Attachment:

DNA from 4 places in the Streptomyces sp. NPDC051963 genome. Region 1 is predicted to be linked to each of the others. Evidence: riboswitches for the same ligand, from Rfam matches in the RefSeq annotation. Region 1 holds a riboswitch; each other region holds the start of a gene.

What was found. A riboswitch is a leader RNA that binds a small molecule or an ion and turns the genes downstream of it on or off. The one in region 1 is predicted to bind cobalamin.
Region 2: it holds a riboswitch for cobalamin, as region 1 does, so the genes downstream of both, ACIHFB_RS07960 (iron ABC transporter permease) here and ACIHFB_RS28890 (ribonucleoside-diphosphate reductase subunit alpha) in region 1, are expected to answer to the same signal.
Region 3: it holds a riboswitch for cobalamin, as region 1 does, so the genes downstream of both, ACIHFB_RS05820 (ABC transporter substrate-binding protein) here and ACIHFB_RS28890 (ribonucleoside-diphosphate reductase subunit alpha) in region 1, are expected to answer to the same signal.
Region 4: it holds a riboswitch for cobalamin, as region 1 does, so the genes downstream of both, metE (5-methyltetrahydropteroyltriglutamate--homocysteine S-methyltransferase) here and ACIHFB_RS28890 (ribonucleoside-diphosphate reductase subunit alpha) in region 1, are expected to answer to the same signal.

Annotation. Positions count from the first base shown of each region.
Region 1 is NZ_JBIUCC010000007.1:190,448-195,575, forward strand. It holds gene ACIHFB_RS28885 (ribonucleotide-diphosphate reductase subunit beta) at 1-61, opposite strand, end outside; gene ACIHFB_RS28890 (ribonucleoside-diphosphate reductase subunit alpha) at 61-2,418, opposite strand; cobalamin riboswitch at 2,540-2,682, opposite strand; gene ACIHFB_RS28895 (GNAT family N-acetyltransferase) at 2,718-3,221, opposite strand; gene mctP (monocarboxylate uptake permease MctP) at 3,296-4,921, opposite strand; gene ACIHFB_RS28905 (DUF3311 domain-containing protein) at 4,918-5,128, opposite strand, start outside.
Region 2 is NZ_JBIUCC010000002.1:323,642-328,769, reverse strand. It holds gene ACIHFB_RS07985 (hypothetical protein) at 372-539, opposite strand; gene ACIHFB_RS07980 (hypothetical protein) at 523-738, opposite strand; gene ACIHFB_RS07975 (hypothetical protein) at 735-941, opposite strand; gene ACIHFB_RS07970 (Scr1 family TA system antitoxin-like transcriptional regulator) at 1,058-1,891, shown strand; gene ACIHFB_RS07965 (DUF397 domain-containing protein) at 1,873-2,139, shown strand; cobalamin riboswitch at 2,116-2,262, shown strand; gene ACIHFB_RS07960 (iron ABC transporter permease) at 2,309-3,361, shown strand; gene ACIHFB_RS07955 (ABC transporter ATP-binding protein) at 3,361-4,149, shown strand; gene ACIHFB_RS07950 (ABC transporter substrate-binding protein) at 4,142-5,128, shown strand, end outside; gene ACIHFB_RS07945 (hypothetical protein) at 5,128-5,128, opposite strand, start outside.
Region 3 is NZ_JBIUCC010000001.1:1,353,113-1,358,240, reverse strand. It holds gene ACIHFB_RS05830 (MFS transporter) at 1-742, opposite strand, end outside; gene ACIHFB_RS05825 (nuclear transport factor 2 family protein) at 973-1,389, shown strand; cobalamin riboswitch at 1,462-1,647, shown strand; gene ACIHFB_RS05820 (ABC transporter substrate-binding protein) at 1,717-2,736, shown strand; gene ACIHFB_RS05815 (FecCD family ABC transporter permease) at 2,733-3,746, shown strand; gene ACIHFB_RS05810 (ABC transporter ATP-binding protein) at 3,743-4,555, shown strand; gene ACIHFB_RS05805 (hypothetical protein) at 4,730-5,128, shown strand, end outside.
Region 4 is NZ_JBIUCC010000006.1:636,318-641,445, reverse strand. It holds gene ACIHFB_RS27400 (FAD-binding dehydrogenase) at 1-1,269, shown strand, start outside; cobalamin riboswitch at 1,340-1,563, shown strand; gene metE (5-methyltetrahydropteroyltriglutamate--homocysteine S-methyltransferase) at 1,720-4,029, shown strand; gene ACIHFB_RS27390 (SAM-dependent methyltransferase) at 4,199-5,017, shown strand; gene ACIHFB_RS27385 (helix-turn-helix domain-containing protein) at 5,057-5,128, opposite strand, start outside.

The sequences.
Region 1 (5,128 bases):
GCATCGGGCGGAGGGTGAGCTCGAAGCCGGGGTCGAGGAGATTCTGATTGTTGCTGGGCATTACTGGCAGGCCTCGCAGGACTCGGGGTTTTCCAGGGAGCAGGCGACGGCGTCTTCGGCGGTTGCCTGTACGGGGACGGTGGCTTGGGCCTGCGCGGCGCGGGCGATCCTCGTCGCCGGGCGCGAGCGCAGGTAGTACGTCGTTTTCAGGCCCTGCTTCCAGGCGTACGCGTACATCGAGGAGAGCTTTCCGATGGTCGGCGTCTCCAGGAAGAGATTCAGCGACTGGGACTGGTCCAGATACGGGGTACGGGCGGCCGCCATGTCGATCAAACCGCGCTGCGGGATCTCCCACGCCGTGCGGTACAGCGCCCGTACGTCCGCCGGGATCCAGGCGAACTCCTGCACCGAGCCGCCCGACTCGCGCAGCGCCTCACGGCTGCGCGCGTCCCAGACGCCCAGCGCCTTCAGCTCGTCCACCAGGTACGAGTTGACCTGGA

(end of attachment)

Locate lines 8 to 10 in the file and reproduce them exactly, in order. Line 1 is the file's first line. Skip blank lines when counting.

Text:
Region 2 is NZ_JBIUCC010000002.1:323,642-328,769, reverse strand. It holds gene ACIHFB_RS07985 (hypothetical protein) at 372-539, opposite strand; gene ACIHFB_RS07980 (hypothetical protein) at 523-738, opposite strand; gene ACIHFB_RS07975 (hypothetical protein) at 735-941, opposite strand; gene ACIHFB_RS07970 (Scr1 family TA system antitoxin-like transcriptional regulator) at 1,058-1,891, shown strand; gene ACIHFB_RS07965 (DUF397 domain-containing protein) at 1,873-2,139, shown strand; cobalamin riboswitch at 2,116-2,262, shown strand; gene ACIHFB_RS07960 (iron ABC transporter permease) at 2,309-3,361, shown strand; gene ACIHFB_RS07955 (ABC transporter ATP-binding protein) at 3,361-4,149, shown strand; gene ACIHFB_RS07950 (ABC transporter substrate-binding protein) at 4,142-5,128, shown strand, end outside; gene ACIHFB_RS07945 (hypothetical protein) at 5,128-5,128, opposite strand, start outside.
Region 3 is NZ_JBIUCC010000001.1:1,353,113-1,358,240, reverse strand. It holds gene ACIHFB_RS05830 (MFS transporter) at 1-742, opposite strand, end outside; gene ACIHFB_RS05825 (nuclear transport factor 2 family protein) at 973-1,389, shown strand; cobalamin riboswitch at 1,462-1,647, shown strand; gene ACIHFB_RS05820 (ABC transporter substrate-binding protein) at 1,717-2,736, shown strand; gene ACIHFB_RS05815 (FecCD family ABC transporter permease) at 2,733-3,746, shown strand; gene ACIHFB_RS05810 (ABC transporter ATP-binding protein) at 3,743-4,555, shown strand; gene ACIHFB_RS05805 (hypothetical protein) at 4,730-5,128, shown strand, end outside.
Region 4 is NZ_JBIUCC010000006.1:636,318-641,445, reverse strand. It holds gene ACIHFB_RS27400 (FAD-binding dehydrogenase) at 1-1,269, shown strand, start outside; cobalamin riboswitch at 1,340-1,563, shown strand; gene metE (5-methyltetrahydropteroyltriglutamate--homocysteine S-methyltransferase) at 1,720-4,029, shown strand; gene ACIHFB_RS27390 (SAM-dependent methyltransferase) at 4,199-5,017, shown strand; gene ACIHFB_RS27385 (helix-turn-helix domain-containing protein) at 5,057-5,128, opposite strand, start outside.